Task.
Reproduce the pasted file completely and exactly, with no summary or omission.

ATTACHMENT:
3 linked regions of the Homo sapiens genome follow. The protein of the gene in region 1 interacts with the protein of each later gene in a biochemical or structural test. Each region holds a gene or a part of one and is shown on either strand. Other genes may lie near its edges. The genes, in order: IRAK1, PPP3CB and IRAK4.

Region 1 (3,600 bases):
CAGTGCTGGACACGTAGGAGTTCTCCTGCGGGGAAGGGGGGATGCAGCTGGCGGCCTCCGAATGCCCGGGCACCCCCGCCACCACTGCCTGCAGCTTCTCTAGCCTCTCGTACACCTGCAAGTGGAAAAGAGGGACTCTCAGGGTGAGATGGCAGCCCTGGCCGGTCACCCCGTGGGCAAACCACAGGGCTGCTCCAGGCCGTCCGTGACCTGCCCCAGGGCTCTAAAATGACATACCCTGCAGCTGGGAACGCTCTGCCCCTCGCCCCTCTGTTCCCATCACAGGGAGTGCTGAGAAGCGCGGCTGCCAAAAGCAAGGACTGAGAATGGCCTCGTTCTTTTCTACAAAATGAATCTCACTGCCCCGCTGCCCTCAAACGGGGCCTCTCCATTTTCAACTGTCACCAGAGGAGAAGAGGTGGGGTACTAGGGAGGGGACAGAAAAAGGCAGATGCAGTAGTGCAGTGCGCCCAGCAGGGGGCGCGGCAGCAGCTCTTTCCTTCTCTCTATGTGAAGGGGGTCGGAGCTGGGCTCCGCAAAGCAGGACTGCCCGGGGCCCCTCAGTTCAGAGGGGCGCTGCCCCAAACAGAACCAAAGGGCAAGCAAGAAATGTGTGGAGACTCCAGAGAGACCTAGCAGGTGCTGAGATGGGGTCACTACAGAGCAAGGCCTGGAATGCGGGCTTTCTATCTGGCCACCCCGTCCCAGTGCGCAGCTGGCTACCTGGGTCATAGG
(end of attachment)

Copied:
3 linked regions of the Homo sapiens genome follow. The protein of the gene in region 1 interacts with the protein of each later gene in a biochemical or structural test. Each region holds a gene or a part of one and is shown on either strand. Other genes may lie near its edges. The genes, in order: IRAK1, PPP3CB and IRAK4.

Region 1 (3,600 bases):
CAGTGCTGGACACGTAGGAGTTCTCCTGCGGGGAAGGGGGGATGCAGCTGGCGGCCTCCGAATGCCCGGGCACCCCCGCCACCACTGCCTGCAGCTTCTCTAGCCTCTCGTACACCTGCAAGTGGAAAAGAGGGACTCTCAGGGTGAGATGGCAGCCCTGGCCGGTCACCCCGTGGGCAAACCACAGGGCTGCTCCAGGCCGTCCGTGACCTGCCCCAGGGCTCTAAAATGACATACCCTGCAGCTGGGAACGCTCTGCCCCTCGCCCCTCTGTTCCCATCACAGGGAGTGCTGAGAAGCGCGGCTGCCAAAAGCAAGGACTGAGAATGGCCTCGTTCTTTTCTACAAAATGAATCTCACTGCCCCGCTGCCCTCAAACGGGGCCTCTCCATTTTCAACTGTCACCAGAGGAGAAGAGGTGGGGTACTAGGGAGGGGACAGAAAAAGGCAGATGCAGTAGTGCAGTGCGCCCAGCAGGGGGCGCGGCAGCAGCTCTTTCCTTCTCTCTATGTGAAGGGGGTCGGAGCTGGGCTCCGCAAAGCAGGACTGCCCGGGGCCCCTCAGTTCAGAGGGGCGCTGCCCCAAACAGAACCAAAGGGCAAGCAAGAAATGTGTGGAGACTCCAGAGAGACCTAGCAGGTGCTGAGATGGGGTCACTACAGAGCAAGGCCTGGAATGCGGGCTTTCTATCTGGCCACCCCGTCCCAGTGCGCAGCTGGCTACCTGGGTCATAGG